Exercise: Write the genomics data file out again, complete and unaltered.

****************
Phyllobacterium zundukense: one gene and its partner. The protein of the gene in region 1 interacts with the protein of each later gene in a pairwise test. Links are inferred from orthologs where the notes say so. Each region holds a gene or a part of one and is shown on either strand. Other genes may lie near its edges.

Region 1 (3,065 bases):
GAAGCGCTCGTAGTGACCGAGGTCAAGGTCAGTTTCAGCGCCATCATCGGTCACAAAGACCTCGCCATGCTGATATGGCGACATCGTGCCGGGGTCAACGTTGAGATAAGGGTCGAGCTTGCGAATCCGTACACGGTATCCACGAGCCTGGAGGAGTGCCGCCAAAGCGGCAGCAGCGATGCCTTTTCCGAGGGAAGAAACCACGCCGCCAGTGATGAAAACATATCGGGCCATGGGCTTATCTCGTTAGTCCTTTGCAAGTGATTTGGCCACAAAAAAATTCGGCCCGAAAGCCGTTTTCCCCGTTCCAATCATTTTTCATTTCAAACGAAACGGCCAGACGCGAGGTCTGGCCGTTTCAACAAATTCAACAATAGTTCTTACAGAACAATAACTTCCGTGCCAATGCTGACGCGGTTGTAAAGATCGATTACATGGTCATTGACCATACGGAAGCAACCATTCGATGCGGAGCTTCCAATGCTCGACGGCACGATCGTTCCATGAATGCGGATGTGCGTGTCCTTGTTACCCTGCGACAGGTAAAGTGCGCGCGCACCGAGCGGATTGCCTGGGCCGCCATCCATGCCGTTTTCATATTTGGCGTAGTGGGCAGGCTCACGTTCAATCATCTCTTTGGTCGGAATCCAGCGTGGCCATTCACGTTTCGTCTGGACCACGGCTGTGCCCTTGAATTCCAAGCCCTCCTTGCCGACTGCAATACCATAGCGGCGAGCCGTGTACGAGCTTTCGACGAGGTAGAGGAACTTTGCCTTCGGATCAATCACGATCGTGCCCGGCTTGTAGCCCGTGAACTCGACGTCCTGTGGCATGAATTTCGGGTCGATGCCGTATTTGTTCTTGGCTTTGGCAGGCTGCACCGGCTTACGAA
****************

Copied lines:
Phyllobacterium zundukense: one gene and its partner. The protein of the gene in region 1 interacts with the protein of each later gene in a pairwise test. Links are inferred from orthologs where the notes say so. Each region holds a gene or a part of one and is shown on either strand. Other genes may lie near its edges.

Region 1 (3,065 bases):
GAAGCGCTCGTAGTGACCGAGGTCAAGGTCAGTTTCAGCGCCATCATCGGTCACAAAGACCTCGCCATGCTGATATGGCGACATCGTGCCGGGGTCAACGTTGAGATAAGGGTCGAGCTTGCGAATCCGTACACGGTATCCACGAGCCTGGAGGAGTGCCGCCAAAGCGGCAGCAGCGATGCCTTTTCCGAGGGAAGAAACCACGCCGCCAGTGATGAAAACATATCGGGCCATGGGCTTATCTCGTTAGTCCTTTGCAAGTGATTTGGCCACAAAAAAATTCGGCCCGAAAGCCGTTTTCCCCGTTCCAATCATTTTTCATTTCAAACGAAACGGCCAGACGCGAGGTCTGGCCGTTTCAACAAATTCAACAATAGTTCTTACAGAACAATAACTTCCGTGCCAATGCTGACGCGGTTGTAAAGATCGATTACATGGTCATTGACCATACGGAAGCAACCATTCGATGCGGAGCTTCCAATGCTCGACGGCACGATCGTTCCATGAATGCGGATGTGCGTGTCCTTGTTACCCTGCGACAGGTAAAGTGCGCGCGCACCGAGCGGATTGCCTGGGCCGCCATCCATGCCGTTTTCATATTTGGCGTAGTGGGCAGGCTCACGTTCAATCATCTCTTTGGTCGGAATCCAGCGTGGCCATTCACGTTTCGTCTGGACCACGGCTGTGCCCTTGAATTCCAAGCCCTCCTTGCCGACTGCAATACCATAGCGGCGAGCCGTGTACGAGCTTTCGACGAGGTAGAGGAACTTTGCCTTCGGATCAATCACGATCGTGCCCGGCTTGTAGCCCGTGAACTCGACGTCCTGTGGCATGAATTTCGGGTCGATGCCGTATTTGTTCTTGGCTTTGGCAGGCTGCACCGGCTTACGAA